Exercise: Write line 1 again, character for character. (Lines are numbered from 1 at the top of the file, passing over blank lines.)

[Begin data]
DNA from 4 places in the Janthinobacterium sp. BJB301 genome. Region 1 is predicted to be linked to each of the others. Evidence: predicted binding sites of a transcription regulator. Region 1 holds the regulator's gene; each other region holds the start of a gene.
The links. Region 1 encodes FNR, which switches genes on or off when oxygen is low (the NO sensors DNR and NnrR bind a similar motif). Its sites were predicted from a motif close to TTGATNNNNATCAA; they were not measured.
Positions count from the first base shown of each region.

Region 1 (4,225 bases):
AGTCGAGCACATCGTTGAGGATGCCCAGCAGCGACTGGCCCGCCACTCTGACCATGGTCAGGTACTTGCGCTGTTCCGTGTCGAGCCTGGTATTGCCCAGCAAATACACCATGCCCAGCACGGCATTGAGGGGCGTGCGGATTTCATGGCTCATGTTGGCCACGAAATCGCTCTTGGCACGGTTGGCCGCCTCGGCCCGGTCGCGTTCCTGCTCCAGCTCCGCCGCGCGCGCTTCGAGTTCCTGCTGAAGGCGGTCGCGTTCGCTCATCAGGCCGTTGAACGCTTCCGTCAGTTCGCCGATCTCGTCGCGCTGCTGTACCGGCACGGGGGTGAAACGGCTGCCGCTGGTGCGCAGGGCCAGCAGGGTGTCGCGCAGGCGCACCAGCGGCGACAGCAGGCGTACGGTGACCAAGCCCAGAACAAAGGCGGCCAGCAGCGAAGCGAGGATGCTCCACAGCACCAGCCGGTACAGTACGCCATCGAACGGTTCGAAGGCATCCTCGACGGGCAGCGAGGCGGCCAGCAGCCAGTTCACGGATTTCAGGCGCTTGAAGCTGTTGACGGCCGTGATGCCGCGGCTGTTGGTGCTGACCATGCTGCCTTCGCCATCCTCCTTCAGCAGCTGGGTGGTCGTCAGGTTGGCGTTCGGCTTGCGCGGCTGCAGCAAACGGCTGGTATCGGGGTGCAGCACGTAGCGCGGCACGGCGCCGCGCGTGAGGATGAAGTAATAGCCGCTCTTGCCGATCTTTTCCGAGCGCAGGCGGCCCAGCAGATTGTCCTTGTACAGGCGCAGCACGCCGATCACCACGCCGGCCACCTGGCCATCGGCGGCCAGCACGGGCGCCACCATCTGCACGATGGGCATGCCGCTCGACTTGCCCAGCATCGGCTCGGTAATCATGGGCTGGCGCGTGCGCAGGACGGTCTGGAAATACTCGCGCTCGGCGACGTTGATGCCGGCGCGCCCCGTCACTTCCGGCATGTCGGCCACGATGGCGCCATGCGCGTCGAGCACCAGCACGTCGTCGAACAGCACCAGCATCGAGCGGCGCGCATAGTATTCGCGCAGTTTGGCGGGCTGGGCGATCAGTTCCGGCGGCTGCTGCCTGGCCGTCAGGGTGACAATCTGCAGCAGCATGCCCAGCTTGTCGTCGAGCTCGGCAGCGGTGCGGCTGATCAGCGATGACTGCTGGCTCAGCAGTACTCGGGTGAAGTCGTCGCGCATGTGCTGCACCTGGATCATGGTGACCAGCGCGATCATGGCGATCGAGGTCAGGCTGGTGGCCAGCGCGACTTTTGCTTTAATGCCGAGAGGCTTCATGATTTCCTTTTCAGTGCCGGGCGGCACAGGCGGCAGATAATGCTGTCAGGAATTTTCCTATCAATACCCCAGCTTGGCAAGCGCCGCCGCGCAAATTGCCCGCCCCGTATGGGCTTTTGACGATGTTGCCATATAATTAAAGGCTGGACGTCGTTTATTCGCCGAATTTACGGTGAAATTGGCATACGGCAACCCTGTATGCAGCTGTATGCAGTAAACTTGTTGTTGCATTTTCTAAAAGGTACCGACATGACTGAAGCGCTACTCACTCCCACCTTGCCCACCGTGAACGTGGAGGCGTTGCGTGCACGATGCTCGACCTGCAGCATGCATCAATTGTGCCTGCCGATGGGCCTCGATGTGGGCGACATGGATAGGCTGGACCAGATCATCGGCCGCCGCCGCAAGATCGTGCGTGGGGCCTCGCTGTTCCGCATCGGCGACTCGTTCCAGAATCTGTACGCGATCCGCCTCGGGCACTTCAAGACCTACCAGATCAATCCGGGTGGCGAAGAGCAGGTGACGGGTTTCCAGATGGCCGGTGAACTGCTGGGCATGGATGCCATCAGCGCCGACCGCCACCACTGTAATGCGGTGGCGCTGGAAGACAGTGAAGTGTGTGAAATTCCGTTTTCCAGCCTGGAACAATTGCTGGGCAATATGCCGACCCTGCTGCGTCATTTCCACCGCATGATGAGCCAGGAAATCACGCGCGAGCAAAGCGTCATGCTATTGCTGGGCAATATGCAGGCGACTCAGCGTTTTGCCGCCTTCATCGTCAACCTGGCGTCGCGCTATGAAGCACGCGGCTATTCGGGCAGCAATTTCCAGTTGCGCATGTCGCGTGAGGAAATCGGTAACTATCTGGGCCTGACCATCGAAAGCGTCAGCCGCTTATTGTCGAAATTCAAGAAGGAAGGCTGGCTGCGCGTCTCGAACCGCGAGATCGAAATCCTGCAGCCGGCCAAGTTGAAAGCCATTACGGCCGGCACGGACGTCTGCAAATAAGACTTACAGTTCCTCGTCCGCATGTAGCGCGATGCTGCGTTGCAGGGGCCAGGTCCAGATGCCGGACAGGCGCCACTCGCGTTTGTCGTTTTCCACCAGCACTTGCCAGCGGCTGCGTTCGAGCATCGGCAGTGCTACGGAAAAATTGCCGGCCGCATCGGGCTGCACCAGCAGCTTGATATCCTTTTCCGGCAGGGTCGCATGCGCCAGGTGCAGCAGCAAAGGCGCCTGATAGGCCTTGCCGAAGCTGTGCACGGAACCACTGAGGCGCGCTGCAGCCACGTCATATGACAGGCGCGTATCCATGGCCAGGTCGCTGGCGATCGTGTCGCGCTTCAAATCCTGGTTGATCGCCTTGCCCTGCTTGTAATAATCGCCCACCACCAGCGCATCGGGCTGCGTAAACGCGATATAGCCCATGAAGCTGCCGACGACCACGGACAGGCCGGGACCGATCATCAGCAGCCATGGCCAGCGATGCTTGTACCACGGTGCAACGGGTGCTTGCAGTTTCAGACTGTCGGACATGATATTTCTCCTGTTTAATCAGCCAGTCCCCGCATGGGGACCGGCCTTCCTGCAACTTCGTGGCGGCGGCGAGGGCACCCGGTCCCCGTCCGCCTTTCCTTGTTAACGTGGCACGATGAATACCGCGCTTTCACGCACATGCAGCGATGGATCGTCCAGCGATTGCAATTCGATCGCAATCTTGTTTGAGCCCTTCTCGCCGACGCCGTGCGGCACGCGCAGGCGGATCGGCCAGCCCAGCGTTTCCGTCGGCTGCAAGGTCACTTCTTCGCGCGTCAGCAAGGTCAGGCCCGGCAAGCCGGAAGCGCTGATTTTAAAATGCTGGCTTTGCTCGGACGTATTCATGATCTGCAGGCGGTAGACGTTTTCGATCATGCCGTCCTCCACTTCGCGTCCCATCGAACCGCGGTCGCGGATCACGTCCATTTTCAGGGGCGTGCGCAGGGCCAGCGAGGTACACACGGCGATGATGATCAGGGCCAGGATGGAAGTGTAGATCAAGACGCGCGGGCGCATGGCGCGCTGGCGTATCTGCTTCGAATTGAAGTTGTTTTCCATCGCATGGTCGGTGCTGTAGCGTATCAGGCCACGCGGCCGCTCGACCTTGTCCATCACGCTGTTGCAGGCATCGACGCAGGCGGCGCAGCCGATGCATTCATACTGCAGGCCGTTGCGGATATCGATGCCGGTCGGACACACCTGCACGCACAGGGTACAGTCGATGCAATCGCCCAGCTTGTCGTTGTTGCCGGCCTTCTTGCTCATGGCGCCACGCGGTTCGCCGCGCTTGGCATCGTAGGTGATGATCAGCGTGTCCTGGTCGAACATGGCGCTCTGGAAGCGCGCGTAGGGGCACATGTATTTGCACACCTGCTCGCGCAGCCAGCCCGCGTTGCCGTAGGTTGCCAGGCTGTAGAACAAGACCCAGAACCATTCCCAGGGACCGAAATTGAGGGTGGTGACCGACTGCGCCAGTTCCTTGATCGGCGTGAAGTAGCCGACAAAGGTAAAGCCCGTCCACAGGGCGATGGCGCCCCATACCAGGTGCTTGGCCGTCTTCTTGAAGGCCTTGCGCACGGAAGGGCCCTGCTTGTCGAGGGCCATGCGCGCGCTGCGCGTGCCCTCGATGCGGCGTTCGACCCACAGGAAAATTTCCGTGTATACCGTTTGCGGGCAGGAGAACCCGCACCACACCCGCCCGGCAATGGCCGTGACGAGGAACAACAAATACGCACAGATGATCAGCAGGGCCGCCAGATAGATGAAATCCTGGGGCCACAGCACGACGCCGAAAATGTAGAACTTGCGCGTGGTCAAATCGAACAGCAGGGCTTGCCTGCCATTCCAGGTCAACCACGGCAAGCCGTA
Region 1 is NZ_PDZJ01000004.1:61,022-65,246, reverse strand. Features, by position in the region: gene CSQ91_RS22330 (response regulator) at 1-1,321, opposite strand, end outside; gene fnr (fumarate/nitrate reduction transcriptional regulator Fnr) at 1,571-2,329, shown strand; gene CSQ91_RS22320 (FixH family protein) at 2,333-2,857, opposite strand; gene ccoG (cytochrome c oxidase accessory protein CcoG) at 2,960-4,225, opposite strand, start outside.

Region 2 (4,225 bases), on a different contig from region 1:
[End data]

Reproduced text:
DNA from 4 places in the Janthinobacterium sp. BJB301 genome. Region 1 is predicted to be linked to each of the others. Evidence: predicted binding sites of a transcription regulator. Region 1 holds the regulator's gene; each other region holds the start of a gene.